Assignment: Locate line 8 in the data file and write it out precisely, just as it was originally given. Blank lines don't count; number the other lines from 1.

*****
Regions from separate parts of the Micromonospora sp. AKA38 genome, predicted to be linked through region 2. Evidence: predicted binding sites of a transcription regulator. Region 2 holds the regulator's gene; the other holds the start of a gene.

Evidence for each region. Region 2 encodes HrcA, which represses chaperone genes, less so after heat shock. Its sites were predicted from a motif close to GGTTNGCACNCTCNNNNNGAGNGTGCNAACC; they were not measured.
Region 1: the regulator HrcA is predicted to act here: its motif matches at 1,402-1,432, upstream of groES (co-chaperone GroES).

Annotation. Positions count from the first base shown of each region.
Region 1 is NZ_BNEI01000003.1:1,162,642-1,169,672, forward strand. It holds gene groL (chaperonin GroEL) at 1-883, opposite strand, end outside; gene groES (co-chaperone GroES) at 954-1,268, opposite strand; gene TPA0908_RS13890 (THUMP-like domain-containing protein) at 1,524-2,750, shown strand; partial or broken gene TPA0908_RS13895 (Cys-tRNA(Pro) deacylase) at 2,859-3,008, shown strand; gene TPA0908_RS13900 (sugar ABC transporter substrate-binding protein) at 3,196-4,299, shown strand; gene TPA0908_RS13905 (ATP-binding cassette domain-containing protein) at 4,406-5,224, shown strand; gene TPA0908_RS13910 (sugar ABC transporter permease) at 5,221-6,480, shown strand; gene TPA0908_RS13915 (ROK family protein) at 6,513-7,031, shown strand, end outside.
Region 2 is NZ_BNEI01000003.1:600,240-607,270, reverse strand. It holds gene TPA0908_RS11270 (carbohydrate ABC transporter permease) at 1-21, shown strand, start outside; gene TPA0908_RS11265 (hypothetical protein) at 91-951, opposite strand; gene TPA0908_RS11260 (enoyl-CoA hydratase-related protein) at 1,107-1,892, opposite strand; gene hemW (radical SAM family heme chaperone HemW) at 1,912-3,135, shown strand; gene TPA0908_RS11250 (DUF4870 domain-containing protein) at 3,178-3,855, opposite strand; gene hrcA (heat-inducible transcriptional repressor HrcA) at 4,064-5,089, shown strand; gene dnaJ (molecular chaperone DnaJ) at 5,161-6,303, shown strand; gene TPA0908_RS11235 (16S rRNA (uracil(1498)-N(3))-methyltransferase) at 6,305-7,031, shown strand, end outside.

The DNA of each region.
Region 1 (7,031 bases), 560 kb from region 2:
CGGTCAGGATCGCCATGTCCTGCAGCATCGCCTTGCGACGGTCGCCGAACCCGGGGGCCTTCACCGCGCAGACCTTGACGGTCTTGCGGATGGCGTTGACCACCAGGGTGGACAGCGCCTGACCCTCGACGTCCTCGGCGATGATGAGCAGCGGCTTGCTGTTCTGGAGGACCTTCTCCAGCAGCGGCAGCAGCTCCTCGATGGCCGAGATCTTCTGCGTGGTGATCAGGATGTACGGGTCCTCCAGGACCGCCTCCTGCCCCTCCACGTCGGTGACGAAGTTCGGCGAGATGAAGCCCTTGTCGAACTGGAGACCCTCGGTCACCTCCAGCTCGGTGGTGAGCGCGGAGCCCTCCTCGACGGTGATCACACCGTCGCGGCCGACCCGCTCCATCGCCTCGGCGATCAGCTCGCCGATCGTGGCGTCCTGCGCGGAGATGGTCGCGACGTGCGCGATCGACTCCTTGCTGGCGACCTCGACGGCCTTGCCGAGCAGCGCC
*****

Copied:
Region 1 (7,031 bases), 560 kb from region 2: